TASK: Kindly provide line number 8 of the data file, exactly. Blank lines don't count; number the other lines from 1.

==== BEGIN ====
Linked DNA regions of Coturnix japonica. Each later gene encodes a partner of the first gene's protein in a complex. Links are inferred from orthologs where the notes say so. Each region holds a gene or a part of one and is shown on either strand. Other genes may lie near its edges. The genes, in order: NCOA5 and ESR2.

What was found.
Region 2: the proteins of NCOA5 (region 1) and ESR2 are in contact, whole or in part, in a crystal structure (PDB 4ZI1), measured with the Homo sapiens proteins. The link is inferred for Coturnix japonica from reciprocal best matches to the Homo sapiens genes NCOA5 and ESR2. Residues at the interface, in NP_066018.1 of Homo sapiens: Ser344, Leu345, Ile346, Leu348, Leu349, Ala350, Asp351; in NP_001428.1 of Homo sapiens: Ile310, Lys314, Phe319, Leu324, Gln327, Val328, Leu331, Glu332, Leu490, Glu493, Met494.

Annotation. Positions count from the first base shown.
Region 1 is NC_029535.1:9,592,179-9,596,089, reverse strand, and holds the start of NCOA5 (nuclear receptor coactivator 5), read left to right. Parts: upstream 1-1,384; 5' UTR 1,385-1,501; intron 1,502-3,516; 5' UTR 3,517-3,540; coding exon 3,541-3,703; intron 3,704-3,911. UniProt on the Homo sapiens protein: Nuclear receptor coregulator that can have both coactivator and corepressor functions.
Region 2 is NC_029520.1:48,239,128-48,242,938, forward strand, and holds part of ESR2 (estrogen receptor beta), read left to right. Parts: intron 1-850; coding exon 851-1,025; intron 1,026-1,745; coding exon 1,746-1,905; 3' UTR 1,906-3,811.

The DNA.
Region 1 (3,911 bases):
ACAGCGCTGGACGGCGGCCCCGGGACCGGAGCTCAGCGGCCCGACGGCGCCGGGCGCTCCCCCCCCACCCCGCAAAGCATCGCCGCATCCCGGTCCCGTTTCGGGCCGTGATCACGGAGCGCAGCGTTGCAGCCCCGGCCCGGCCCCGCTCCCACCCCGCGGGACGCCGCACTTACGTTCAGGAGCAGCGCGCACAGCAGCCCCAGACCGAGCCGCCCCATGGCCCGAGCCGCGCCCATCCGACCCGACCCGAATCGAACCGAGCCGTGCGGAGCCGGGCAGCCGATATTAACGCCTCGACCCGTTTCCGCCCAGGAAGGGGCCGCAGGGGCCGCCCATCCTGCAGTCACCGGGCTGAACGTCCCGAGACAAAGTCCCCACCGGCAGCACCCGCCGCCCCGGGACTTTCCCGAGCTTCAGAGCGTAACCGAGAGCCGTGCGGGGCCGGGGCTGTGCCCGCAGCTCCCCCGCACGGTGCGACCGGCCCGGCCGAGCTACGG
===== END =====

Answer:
Region 1 (3,911 bases):